U.S. Energy News

BP agrees to pay $18.7 billion for Gulf oil spill

SETTLEMENT: Five years after the nation’s worst oil spill inundated the Gulf of Mexico, BP reached an $18.7 billion settlement Thursday designed to close one of the most contentious chapters in environmental history. (Los Angeles Times)

ALSO: Texas says it will receive $750 million of the BP payout for the Gulf oil spill, as part of a total of $4.9 billion going to five Gulf states, which also include Florida, Mississippi, Alabama and Louisiana. (FuelFix)

METHANE: Investors representing $1.5 trillion in assets have released a statement supporting a strong federal standard to reduce methane emissions from the oil and gas industry. (Sustainable Brands)

POLITICS: A Republican entrepreneur seeking to push his party to fight climate change and support clean energy said on Sunday he has given $500,000 to GOP Senator Kelly Ayotte of New Hampshire. (Reuters)

SOLAR FLIGHT: A Swiss pilot attempting to circumnavigate the globe with a solar-powered plane landed in Hawaii on Friday, after a record-breaking five-day, non-stop solo flight across the Pacific Ocean from Japan. (TIME)

ON-SITE GENERATION: A new study from Deloitte finds 55 percent of large U.S. businesses generate some portion of their electricity on site, marking a growing trend. (Utility Dive)

FEDERAL BUDGET: The Office of Management and Budget for the first time is asking federal agencies to submit budgets that include climate impacts on the construction and maintenance of federal facilities. (The Hill)

OFFSHORE WIND: Five massive structures that will be attached to the ocean floor for the nation’s first offshore wind farm are headed to Rhode Island. (Associated Press)

FUEL CELLS: Fuel cell technology in Ohio is already moving from research and development into commercialization, according to industry experts at the 2015 Ohio Fuel Cell Symposium. (Midwest Energy News)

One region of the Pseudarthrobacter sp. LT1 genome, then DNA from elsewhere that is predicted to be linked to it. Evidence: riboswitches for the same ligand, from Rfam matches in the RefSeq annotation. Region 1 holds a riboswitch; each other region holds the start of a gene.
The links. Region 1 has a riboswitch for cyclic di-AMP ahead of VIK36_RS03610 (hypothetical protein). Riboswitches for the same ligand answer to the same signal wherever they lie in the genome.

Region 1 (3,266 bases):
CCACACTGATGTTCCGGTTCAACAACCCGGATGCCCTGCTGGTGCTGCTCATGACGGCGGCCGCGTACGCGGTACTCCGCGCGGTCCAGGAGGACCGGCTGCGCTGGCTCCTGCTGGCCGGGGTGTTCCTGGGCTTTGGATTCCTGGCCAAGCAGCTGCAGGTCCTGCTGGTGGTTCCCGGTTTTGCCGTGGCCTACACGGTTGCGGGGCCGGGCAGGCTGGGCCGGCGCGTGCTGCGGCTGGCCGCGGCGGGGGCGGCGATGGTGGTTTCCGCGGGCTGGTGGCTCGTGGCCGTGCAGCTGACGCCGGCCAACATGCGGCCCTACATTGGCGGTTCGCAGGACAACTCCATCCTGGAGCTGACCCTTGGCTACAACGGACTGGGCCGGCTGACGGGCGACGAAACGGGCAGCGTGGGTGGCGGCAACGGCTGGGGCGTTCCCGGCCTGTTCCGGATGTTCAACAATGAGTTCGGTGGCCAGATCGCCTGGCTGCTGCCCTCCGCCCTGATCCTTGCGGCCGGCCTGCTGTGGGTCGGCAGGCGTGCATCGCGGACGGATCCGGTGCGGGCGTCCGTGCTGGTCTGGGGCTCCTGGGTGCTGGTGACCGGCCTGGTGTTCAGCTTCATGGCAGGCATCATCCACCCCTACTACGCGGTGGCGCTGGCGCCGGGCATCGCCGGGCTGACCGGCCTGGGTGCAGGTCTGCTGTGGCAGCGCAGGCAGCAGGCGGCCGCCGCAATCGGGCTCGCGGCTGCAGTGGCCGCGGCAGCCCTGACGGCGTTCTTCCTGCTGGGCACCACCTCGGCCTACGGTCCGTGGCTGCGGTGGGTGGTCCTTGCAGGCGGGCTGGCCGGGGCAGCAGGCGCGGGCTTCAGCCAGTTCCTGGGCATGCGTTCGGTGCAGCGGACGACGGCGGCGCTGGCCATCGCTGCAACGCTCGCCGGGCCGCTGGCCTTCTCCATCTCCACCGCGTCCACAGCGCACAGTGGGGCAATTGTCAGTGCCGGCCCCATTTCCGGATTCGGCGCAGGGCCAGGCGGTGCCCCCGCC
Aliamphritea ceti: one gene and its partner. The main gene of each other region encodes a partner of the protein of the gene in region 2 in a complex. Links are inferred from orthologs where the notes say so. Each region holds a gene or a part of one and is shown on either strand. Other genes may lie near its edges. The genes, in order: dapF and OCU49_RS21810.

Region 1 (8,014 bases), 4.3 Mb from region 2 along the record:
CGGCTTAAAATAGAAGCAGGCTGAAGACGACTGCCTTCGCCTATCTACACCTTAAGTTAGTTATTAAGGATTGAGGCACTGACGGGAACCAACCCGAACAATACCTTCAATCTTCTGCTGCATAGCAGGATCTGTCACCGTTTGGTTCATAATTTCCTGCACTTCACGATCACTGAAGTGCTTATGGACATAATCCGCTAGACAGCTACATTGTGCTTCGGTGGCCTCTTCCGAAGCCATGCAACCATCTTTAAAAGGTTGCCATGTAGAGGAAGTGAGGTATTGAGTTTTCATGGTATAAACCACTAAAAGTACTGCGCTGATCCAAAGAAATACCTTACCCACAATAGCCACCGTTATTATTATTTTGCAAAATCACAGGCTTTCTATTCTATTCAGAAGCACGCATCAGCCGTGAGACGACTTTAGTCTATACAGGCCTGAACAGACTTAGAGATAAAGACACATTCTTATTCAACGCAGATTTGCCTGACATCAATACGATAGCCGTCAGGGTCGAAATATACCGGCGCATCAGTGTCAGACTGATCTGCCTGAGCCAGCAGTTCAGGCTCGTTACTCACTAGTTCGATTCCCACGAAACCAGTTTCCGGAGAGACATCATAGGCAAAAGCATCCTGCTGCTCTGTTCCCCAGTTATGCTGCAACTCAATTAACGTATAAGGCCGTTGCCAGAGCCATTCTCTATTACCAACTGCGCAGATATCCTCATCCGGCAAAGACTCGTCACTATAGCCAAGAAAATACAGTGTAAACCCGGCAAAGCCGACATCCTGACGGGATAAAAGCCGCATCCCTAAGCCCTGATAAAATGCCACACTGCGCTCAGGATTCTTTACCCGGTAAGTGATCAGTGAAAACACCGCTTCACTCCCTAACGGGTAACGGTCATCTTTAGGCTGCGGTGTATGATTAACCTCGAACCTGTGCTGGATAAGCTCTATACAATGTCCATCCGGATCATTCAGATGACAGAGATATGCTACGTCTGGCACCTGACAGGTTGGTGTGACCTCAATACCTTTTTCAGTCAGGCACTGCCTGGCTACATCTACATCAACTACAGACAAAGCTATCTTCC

TRIBAL LOGJAM: Tribal lands hold 10 percent of U.S. renewable energy potential, yet they have only one significant wind project generating power, which critics blame on federal red tape. (High Country News)

COAL: Possum Point Power Station, about 30 miles south of Washington, DC, hasn’t operated for more than a decade, but environmentalists worry its coal ash could leak into the nearby Potomac. (The Washington Post)

DIVESTMENT: Students at Catholic universities across the U.S. are hoping the pope’s encyclical on climate change will help them persuade their schools to drop investments in fossil fuel. (The Huffington Post)

CARBON CAPTURE: Carbon capture and storage is not happening because it’s cheaper and easier to build wind and solar farms than to collect and store carbon from coal plant emissions. (Climate News Network)

EARTHQUAKES: The Oklahoma Supreme Court’s decision to allow a lawsuit against energy companies over earthquakes linked to fracking could encourage other liability cases. (InsideClimate News)

ARCTIC DRILLING: Environmentalists are racing to stop Shell from drilling in the Arctic Ocean, using a wide assortment of tactics. (The Hill)

POLAR BEARS: The top threat to the survival of polar bears is greenhouse gas emissions, according to a draft of the Fish and Wildlife Service’s first plan for saving the polar bear. (The Hill)

VEHICLES: Sales of hybrid and electric vehicles fell sharply in the first half of 2015, hurt by low gas prices, fewer incentives and a broader market shift away from cars. (The Detroit News)

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